Google announced a new range of Nest Cameras earlier this month, adding battery powered and wired devices, fleshing out their offerings to cover more of the market, including those in rentals or those who just prefer a battery powered camera, or doorbell. 

While Google has announced cameras before, the Australian market has always seemed to be left out at least when it came to their Doorbell. That’s now changed with the announcement of the Nest Doorbell (battery), which is launching today on the Google Store for $329.

I’ve been heavily immersed in the Ring ecosystem after importing their original video doorbell from the US. I’ve always found the doorbell to be the tentpole around which a video security system can be built. Now with a Nest Doorbell available, for the first time I’m jumping into the Nest family of devices to see what Google has to offer.

Of course there’s more coming, including today with the launch of the Nest Cam (battery), which you can read my review on here, and later this year we’ll see the new wired Nest options which include an indoor camera, and a Floodlight Cam.

For now though, the new Nest Doorbell has been front and centre of my home and here’s how it went.

Hardware and installation

The first thing you’ll notice about the Nest Doorbell is that it’s larger than the pictures would have you believe. It’s a simple, clean design with what is clearly a camera at the top and a large, easy to hit doorbell button at the bottom.

We only get the ‘White’ colour option here in Australia, but overseas Google is offering linen, ivy, or ash coloured options. White generally goes with most things, but with a semi-permanent fixture on the front of my home, I’d love a choice of colours. Still, the white does look good.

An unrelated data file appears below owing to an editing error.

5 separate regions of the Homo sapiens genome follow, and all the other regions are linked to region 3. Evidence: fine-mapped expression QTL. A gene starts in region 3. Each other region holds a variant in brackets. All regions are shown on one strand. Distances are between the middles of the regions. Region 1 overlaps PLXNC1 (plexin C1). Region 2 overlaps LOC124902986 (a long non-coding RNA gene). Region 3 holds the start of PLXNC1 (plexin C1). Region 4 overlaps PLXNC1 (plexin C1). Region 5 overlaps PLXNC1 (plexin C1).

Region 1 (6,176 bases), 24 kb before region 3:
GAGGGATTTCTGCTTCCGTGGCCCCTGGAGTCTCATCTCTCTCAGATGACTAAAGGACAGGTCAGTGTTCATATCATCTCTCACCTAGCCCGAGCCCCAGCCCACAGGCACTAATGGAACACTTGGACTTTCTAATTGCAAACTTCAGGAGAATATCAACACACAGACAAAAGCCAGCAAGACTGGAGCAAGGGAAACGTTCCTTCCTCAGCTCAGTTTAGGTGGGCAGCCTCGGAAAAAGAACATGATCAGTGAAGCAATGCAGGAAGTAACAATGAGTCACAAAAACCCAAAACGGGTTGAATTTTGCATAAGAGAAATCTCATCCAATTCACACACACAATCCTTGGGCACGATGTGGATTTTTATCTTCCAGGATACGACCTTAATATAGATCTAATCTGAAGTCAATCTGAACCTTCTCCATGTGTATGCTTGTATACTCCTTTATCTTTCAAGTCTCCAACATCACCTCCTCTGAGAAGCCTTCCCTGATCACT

The camera lens includes an LED notification light below. The light is used when charging (Flashing and Solid White when charged), as well as when it’s in operation letting you know when the camera is watching (Solid Green) or someone is watching live (Flashing Green)

Installation is fairly easy, with the instructions contained in an informational video you can find a link to on the instruction card included in the box –

The basics of setup start with you charging your Nest Doorbell, which uses a USB-C port on the rear. It takes about 5 hours to charge, with the LED light on the front  pulsing white while charging, switching to solid white when it’s completely charged.

Google says the battery will last up to 3 months depending on how much traffic is in the field of view. You can set up Activity Zones to help reduce the amount of events the camera responds to in the settings, as well as select between More Battery Life, More recording or Default which balances between the two in settings. I’ve used the Nest Doorbell quite heavily and it’s still happily at 96%.

The battery power is also important with Google doing a lot of the processing for alerts – Packages, People, Animals and vehicles on-device. This means less reliance on the cloud, though you still need a connection for Familliar Face detection.